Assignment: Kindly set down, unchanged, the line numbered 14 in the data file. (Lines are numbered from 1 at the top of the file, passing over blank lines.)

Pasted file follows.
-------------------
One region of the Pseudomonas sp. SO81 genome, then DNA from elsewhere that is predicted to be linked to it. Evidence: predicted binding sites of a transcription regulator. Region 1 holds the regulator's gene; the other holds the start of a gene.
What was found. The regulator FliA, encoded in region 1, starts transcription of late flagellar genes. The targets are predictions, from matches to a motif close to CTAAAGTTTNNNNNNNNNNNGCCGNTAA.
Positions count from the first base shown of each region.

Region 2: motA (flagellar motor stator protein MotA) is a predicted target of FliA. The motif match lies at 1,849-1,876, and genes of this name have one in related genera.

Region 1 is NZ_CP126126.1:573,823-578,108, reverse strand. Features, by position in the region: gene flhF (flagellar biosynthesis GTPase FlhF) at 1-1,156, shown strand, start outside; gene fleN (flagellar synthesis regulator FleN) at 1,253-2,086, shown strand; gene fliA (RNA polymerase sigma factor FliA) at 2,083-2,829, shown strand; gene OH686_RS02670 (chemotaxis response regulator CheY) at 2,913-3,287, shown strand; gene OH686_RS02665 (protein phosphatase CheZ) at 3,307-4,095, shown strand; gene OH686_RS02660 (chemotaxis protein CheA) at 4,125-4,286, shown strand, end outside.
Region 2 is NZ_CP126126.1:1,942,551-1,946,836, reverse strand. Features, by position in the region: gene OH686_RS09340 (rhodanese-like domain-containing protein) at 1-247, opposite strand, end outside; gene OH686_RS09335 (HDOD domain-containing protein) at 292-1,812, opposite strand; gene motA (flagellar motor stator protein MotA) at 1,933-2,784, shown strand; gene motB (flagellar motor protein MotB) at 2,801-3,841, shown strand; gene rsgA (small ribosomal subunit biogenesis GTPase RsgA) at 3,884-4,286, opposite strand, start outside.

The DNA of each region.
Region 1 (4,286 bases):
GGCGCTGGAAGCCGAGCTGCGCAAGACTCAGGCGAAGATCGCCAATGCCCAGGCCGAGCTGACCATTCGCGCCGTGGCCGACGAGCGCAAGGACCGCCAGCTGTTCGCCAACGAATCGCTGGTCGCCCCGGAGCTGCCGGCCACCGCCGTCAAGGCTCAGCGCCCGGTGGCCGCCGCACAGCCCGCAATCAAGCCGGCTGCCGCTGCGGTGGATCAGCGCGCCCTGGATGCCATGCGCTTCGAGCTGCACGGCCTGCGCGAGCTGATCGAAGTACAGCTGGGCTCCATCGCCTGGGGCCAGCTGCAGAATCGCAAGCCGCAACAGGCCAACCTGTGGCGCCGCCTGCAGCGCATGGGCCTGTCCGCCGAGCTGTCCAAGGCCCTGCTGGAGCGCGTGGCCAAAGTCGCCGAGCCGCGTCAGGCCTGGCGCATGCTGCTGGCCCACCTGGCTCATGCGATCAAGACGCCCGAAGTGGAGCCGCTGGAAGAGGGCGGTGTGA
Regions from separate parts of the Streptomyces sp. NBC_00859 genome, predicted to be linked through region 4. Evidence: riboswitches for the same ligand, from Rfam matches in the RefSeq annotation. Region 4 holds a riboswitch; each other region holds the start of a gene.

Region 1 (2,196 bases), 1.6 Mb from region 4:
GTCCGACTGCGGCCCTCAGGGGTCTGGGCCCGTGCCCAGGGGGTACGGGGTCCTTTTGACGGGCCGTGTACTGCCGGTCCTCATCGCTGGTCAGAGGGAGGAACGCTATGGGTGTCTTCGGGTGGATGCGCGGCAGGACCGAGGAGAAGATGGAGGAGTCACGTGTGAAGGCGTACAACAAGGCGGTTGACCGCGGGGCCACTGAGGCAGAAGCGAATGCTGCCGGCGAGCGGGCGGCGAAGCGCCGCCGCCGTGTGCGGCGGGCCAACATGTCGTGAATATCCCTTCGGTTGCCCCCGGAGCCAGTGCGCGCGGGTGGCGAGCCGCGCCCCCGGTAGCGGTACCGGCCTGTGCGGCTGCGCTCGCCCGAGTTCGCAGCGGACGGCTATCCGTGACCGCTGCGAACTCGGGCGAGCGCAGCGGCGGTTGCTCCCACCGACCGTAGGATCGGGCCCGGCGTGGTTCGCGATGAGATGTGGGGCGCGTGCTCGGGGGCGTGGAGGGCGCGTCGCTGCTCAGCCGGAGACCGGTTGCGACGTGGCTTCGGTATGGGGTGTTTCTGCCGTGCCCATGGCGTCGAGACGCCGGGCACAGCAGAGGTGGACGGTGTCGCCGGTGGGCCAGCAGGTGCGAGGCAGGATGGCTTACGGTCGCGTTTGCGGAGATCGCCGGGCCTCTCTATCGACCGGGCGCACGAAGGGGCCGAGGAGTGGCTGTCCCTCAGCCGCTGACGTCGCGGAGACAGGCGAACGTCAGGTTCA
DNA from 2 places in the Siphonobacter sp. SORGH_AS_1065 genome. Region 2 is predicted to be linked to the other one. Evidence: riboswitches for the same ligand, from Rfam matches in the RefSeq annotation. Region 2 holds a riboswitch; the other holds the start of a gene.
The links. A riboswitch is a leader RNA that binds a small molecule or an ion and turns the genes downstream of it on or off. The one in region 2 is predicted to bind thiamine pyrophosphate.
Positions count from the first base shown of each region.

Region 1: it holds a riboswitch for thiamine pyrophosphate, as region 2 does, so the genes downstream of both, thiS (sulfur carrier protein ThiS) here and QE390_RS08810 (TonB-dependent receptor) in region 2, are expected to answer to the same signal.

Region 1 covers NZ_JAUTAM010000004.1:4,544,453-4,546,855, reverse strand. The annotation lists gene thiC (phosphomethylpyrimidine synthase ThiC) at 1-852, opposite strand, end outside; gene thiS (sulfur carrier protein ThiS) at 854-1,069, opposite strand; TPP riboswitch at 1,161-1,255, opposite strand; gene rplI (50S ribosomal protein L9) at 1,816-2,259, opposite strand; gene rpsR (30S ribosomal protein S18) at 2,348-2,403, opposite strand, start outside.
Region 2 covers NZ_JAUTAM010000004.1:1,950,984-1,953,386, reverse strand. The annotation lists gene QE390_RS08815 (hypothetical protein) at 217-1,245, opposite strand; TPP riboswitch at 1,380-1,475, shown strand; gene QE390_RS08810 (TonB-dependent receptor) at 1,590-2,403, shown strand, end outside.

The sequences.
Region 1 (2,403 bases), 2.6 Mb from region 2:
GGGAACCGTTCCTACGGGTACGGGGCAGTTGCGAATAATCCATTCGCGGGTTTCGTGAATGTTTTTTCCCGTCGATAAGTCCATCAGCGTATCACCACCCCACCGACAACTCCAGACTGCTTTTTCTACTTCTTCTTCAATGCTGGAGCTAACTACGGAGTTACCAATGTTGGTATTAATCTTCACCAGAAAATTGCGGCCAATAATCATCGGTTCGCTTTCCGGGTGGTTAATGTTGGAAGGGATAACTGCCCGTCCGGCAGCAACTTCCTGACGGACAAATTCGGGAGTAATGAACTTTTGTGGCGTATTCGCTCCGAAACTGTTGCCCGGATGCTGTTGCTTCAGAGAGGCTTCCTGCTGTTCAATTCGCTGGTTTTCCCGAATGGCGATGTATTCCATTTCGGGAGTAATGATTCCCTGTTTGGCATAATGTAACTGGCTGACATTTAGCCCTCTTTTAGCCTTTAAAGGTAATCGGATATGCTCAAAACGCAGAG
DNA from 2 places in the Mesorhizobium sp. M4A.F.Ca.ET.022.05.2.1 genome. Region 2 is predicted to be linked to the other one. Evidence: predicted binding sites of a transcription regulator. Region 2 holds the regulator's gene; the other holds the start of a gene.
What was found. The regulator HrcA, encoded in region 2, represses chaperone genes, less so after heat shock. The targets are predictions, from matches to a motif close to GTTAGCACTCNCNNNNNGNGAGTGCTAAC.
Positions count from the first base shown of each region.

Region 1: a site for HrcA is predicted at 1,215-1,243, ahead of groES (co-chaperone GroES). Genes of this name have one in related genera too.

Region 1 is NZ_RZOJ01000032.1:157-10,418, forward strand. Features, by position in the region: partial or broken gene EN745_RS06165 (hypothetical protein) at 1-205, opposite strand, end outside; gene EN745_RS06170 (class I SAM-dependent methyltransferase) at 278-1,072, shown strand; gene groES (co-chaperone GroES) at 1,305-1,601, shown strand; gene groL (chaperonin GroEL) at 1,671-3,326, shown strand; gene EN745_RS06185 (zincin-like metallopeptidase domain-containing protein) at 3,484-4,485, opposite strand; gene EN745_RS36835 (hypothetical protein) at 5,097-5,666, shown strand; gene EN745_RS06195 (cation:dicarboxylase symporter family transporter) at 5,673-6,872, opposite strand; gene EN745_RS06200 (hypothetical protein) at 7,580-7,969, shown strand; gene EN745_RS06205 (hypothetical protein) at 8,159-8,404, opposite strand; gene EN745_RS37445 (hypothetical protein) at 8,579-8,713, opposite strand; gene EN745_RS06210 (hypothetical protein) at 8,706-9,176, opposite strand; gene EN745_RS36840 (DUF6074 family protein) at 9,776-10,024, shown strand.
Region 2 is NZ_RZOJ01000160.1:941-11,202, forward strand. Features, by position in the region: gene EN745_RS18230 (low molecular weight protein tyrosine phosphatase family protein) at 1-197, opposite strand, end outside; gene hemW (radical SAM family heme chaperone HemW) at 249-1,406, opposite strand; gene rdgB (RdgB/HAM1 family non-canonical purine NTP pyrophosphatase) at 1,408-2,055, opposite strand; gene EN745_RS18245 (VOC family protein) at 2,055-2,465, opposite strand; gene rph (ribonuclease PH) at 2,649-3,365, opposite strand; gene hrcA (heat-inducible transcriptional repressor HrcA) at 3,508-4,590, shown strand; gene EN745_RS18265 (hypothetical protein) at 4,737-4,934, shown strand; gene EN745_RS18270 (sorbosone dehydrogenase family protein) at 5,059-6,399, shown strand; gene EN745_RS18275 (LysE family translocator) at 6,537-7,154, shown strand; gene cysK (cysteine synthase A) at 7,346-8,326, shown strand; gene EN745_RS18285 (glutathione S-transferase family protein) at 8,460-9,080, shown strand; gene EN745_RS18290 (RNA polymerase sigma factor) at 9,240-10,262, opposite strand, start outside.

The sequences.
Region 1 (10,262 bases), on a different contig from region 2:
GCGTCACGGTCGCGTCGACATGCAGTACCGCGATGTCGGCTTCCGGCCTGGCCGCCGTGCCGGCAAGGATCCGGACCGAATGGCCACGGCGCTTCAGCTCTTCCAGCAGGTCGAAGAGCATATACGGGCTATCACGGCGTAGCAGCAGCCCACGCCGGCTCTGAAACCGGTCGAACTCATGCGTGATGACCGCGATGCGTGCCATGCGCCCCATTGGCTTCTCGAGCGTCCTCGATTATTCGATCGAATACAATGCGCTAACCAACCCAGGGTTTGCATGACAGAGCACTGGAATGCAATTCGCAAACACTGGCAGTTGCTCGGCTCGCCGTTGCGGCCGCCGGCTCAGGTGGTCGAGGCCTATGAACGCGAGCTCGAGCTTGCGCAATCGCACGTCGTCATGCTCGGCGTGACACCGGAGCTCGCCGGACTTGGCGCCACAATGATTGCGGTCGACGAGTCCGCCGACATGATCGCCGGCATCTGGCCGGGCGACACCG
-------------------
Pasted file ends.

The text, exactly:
The links. A riboswitch is a leader RNA that binds a small molecule or an ion and turns the genes downstream of it on or off. The one in region 2 is predicted to bind thiamine pyrophosphate.